Kumamoto Oysters have a different naming structure than Pacific Oysters or the East Coast Virginica Oysters. While Pacific and East Coast Oysters are known by a specific brand name such as Fanny Bay or Blue Point, Kumamoto Oysters are simply sold as “Kumamoto Oysters”. I think this is because there are so few places which cultivate Kumos (maybe 4 – 5 sites on the West Coast), while Pacific Oysters have over 65 specific designations (names) which are usually the name of a bay or other geographical marker where the oyster is farmed.
Kumamotos from Humboldt Bay, California are raised by two cultivation methods, Tidal Basket cultivation and Long Line cultivation. They have virtually the same flavor profile and available sizes to choose from, but they do have different shapes. The Tidal Basket raised Kumos have deeper cups and a more sculpted shape to the shell. The Long Line raised Kumos have a “wilder” look and are more reminiscent of other cultivated Kumamoto oysters.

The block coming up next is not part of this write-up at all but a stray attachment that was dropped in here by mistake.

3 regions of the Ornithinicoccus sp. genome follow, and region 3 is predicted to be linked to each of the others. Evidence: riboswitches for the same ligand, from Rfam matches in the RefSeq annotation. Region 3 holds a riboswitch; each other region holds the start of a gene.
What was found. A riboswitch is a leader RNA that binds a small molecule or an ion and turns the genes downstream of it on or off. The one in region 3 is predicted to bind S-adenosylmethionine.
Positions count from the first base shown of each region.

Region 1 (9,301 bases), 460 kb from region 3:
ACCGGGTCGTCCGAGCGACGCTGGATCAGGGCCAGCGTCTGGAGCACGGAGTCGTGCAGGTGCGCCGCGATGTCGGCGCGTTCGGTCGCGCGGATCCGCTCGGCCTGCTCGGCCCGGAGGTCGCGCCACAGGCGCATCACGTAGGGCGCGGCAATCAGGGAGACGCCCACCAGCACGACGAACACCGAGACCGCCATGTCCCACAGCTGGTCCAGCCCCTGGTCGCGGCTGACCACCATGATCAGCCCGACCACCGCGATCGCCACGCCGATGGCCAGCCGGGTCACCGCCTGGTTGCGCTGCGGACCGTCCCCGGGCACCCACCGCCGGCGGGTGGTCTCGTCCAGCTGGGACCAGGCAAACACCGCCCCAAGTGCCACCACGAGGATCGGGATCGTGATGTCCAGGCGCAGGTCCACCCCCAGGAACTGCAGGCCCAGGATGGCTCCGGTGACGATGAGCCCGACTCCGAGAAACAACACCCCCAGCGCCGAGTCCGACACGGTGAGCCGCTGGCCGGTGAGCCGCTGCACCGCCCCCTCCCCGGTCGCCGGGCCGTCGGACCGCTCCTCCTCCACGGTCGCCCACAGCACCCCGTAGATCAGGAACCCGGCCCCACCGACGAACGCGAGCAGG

Humboldt Bay Kumamoto Oyster
Humboldt Bay, California
Kumamoto Oyster (Crassostrea Sikamea)
1″, 1.5″, 2″, 2.5″ and 3″
2 varieties: Tidal Basket -or- Long Line
Oyster Flavor Profile
Kumamoto Oysters from Humboldt Bay have a briny, sweet flavor.
There are over 150 varieties of oysters harvested and sold in North America, yet they comprise a total of only 5 species of oysters. And although each species does have its general characteristics in regards to flavor, their “finishing touches” can be attributed more to their merroir (local habitat) than to their species. In this sense, oysters are much like fine wine…each one is distinctly different from each other as they take on the flavors indigenous to the regions and conditions under which they were grown.
Pacific Oysters – Crassostrea gigas
Alternate Names: Japanese Oyster, Creuse (France), Miyagi Examples: Penn Cove Select, Fanny Bay, Kusshi